About 90 years ago, the English writer E. Nesbit wrote a terrific introduction for children: “Stories from Shakespeare.” It was a simple retelling of the plots of eight or 10 of his plays. It was reprinted a few years ago with gorgeous illustrations. (“Beautiful Stories from Shakespeare for Children”) That’s my recommendation (and not just because I wrote the foreword).

Q: Your grandfather died in the 1918 pandemic. How has that affected your feelings about the current pandemic?

A: My grandfather’s death from the Spanish flu in 1918 has always haunted me, probably because my dad was only four at the time and grew up without a father. And yes, that fact deepens my feelings of melancholy at this whole tragic disaster.

Q: What do you love about being an actor?

A: That’s a short question that requires a very long answer. There’s no way to briefly describe the thrill of connecting with an audience. Making them laugh, cry, or scream in terror is a rush that really nothing else can equal. I’m not exaggerating.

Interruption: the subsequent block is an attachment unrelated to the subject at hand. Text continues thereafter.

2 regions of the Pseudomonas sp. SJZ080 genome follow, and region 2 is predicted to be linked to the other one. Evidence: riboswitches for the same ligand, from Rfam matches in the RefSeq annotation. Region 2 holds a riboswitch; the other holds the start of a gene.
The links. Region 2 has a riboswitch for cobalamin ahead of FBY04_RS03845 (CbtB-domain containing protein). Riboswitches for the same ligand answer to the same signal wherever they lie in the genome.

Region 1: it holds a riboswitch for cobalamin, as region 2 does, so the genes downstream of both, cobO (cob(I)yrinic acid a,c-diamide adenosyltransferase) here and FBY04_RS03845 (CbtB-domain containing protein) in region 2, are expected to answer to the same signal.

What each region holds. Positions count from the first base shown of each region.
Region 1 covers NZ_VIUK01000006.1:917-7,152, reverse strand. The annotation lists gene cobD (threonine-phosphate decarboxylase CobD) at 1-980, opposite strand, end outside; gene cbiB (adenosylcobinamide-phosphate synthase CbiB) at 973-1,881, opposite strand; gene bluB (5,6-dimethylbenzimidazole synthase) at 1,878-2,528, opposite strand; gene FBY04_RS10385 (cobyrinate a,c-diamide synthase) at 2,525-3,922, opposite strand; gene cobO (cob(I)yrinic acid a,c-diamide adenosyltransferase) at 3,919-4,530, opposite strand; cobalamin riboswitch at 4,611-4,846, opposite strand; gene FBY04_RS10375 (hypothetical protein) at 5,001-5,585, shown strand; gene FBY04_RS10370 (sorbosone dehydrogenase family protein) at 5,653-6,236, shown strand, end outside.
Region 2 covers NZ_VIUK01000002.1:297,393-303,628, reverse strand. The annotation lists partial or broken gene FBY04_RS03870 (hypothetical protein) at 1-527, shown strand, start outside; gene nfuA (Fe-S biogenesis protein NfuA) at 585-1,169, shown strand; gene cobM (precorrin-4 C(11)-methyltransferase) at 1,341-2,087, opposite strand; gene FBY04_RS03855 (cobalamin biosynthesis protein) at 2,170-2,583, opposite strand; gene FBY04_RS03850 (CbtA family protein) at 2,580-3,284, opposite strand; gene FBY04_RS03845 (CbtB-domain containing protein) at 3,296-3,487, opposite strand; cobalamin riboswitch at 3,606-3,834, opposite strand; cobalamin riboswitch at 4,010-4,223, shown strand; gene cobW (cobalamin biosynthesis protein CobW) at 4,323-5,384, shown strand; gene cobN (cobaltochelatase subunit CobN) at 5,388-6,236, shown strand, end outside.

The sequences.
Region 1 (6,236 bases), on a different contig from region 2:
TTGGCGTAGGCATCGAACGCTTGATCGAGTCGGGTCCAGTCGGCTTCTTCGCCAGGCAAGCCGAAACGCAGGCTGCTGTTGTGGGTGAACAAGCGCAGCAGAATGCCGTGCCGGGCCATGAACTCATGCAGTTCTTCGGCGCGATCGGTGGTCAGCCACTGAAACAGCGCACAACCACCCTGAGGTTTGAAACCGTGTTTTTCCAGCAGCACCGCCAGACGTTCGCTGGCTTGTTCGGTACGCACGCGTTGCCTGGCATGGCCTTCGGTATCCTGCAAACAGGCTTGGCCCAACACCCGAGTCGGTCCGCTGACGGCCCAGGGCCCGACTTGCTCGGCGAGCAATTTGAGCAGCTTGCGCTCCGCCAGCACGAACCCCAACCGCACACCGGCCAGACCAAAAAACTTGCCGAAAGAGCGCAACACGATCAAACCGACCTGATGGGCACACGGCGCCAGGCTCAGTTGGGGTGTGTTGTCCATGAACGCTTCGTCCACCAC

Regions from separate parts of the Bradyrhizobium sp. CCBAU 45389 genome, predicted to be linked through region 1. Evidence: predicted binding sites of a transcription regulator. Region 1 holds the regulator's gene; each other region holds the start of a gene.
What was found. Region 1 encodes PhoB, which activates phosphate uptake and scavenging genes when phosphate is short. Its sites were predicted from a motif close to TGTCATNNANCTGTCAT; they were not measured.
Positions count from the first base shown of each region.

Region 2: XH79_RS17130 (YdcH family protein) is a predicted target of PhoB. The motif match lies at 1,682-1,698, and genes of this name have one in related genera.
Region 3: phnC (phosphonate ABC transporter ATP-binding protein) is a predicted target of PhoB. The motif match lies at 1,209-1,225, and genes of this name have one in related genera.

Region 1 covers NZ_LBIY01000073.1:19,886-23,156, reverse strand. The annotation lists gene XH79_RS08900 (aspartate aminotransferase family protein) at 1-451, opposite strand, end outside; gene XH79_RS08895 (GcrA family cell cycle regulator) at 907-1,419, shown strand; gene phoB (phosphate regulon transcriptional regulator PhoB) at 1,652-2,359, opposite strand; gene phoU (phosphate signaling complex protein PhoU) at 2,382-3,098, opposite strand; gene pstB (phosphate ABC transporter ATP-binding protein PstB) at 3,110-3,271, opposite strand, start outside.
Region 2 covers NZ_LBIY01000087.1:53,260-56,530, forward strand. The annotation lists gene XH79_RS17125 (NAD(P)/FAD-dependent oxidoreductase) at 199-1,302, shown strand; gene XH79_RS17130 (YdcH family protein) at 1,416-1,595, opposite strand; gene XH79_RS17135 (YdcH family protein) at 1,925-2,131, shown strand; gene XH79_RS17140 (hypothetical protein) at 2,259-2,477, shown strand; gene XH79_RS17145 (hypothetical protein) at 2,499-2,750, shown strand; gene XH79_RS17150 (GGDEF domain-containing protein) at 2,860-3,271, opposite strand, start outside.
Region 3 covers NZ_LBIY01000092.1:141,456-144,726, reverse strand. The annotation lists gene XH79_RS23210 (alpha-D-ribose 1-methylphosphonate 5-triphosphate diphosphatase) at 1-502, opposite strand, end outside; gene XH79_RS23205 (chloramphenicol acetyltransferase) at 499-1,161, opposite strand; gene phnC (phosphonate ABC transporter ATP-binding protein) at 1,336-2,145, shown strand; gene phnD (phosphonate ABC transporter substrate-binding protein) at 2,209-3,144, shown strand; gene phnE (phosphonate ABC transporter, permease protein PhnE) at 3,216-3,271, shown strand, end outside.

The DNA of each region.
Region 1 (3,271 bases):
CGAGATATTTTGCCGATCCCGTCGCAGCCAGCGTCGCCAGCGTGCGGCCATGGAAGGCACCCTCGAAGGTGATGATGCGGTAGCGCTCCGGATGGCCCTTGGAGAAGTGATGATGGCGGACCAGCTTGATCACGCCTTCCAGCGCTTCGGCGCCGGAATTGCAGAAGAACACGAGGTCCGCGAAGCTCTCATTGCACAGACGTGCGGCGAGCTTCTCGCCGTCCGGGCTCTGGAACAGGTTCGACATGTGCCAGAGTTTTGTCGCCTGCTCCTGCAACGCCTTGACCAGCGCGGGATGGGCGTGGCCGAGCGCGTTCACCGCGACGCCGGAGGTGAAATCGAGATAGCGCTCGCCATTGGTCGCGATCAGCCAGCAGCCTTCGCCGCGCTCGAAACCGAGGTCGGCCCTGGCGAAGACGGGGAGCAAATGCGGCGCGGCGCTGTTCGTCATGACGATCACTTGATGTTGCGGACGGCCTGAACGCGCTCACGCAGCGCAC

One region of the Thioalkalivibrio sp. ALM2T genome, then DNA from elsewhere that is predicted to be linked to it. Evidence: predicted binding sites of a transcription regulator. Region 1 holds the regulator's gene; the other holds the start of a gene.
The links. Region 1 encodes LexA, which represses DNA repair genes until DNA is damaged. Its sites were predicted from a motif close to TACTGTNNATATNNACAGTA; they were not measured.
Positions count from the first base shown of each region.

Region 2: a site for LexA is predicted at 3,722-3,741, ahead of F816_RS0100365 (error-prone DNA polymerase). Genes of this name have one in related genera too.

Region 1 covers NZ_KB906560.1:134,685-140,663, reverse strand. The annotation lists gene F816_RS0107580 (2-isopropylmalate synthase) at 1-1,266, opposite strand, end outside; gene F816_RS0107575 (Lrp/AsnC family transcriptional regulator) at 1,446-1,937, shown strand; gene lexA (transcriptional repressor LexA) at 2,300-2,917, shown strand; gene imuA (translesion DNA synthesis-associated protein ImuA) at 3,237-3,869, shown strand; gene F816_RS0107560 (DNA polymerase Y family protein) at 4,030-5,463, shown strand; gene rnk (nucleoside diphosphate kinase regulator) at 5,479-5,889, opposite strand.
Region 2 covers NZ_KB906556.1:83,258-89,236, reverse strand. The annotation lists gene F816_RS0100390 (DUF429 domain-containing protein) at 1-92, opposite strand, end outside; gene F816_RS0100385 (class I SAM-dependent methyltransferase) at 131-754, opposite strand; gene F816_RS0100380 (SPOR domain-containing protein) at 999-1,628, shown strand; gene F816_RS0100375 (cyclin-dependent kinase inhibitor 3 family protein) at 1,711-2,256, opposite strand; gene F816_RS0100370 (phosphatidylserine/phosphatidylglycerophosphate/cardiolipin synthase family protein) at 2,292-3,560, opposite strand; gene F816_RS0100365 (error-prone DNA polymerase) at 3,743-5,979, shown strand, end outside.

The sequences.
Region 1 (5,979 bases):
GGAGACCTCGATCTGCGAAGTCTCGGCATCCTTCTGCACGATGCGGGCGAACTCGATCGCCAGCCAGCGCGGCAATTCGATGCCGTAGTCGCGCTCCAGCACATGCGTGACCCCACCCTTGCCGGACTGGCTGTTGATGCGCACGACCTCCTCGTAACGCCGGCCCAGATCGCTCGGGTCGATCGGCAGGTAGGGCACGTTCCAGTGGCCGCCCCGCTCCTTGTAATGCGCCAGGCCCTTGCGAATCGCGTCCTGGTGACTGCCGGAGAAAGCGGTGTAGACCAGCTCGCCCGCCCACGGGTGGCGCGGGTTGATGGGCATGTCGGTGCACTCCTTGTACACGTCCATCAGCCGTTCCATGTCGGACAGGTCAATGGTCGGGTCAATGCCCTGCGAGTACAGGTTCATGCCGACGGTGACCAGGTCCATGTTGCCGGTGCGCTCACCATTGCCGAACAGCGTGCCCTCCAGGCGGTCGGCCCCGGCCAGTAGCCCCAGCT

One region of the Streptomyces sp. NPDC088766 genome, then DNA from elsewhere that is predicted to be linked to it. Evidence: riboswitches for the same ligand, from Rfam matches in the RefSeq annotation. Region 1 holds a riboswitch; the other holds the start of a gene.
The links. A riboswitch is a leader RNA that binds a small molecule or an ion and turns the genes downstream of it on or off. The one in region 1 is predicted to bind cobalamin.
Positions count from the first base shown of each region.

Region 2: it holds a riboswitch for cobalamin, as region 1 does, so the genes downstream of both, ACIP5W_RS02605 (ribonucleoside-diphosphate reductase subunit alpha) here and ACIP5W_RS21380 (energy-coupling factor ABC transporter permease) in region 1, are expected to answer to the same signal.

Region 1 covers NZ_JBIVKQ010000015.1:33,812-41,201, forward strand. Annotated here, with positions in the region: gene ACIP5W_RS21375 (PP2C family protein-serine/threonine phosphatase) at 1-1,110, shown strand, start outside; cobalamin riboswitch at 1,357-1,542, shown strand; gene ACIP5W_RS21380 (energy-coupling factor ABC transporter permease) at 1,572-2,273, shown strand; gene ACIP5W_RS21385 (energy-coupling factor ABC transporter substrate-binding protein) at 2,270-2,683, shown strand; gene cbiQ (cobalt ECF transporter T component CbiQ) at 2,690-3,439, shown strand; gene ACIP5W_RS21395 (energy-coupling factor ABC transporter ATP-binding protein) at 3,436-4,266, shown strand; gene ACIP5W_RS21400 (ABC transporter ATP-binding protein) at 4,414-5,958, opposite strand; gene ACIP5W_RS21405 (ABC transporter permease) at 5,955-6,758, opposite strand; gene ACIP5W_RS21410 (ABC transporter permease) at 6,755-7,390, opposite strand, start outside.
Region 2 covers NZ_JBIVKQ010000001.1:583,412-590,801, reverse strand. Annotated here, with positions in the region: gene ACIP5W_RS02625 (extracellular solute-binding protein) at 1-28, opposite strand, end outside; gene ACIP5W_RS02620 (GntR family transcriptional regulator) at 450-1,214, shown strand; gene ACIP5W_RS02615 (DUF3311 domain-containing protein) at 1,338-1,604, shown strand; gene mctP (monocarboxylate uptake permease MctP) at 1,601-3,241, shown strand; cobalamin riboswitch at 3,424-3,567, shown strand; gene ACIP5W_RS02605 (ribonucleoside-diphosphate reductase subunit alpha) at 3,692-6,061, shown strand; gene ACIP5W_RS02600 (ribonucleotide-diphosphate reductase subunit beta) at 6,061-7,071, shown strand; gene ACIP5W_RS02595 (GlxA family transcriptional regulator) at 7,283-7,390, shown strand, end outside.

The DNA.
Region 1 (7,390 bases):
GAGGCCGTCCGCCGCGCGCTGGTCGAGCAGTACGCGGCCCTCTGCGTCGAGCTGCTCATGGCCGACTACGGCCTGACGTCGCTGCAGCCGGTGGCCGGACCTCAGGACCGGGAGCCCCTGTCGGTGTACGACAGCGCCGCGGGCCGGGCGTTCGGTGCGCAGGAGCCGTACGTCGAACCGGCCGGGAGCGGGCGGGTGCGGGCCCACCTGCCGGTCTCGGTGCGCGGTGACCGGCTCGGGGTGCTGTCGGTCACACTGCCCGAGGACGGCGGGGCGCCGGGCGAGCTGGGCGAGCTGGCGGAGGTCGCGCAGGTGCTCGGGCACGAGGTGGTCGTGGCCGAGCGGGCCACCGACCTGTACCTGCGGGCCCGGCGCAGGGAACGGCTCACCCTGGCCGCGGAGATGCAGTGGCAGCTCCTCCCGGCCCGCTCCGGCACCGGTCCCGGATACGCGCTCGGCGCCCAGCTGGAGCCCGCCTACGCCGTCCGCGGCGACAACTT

Q: What will you be doing at the upcoming gala evening for Antioch and why are you participating?

A: I’m just showing up to pay tribute and celebrate the school and its unique philosophy of educating young people. I’m so grateful for my connection to the place which goes all the way back to the four years I spent, right through fourth grade, at the college’s lab school, The Antioch School. Oh, and, being an entertainer, I may read a few poems from my recent smartass book of poems about Donald Trump.

Q. What advice do you have to those who dream of becoming actors?

A: First, I always tell young actors to focus on theater and let movies and TV come later. Onstage is where you learn your strengths as an actor, plus discipline and sense of ensemble.

Second, I always urge them to pursue creative outlets that are all your own and don’t depend on other people hiring you: write, learn an instrument, take singing or dance lessons (learn to tap!). Devise projects of your own which aim for an actual product: write, produce, or direct something in a workshop or with friends. It will probably never happen but if it doesn’t, the reason may well be that someone has hired you to act!


What: Antioch Under the Stars, a virtual gala benefit, featuring actor John Lithgow

When: Saturday, Jan. 23, from 8-10 p.m.

Tickets: $100. Premium tickets and sponsorships also include a special party pack mailed to the attendee prior to the event. Deadline for ticket sales is Monday, Jan. 18.

For information and reservations:


What: Antioch College

Where: One Morgan Place, Yellow Springs

Enrollment: 116 full-time degree-seeking students (fall of 2020)

More info: 937-767-1286 or